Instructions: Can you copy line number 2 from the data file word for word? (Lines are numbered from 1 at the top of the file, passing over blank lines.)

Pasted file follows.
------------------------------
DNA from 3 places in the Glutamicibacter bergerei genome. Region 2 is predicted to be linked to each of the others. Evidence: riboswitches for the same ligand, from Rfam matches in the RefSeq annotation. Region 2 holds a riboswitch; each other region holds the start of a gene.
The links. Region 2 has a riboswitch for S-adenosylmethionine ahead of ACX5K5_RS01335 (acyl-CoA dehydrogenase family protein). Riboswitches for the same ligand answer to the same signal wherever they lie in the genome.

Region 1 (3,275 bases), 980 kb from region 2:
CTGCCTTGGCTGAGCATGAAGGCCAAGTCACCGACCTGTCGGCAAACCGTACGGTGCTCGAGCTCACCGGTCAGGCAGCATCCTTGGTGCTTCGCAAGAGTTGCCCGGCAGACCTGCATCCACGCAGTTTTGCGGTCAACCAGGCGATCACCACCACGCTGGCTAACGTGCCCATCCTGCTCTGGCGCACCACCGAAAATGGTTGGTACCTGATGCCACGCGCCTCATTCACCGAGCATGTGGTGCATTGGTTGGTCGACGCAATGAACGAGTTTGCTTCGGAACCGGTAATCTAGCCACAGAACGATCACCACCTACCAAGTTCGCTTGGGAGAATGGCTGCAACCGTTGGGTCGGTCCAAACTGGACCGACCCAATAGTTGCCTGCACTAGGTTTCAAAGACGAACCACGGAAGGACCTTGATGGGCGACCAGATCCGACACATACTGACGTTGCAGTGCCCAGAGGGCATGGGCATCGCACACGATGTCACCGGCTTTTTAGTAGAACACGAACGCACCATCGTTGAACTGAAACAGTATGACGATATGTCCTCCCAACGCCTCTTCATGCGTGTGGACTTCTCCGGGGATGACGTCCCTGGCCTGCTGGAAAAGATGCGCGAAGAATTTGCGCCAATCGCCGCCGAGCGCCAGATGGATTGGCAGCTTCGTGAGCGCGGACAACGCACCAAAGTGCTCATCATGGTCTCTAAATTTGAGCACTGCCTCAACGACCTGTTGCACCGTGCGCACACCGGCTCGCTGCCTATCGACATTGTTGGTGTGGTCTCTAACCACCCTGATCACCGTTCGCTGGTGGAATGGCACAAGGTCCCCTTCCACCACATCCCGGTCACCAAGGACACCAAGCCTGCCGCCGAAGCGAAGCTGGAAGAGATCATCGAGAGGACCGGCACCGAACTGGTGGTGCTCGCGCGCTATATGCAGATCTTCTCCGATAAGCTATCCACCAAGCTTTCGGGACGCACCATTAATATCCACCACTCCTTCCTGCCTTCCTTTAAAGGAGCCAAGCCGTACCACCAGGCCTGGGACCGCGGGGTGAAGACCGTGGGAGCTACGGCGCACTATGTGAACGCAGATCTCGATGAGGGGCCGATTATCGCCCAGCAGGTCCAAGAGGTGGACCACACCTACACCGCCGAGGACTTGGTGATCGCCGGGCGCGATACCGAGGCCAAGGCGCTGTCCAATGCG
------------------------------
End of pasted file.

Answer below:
The links. Region 2 has a riboswitch for S-adenosylmethionine ahead of ACX5K5_RS01335 (acyl-CoA dehydrogenase family protein). Riboswitches for the same ligand answer to the same signal wherever they lie in the genome.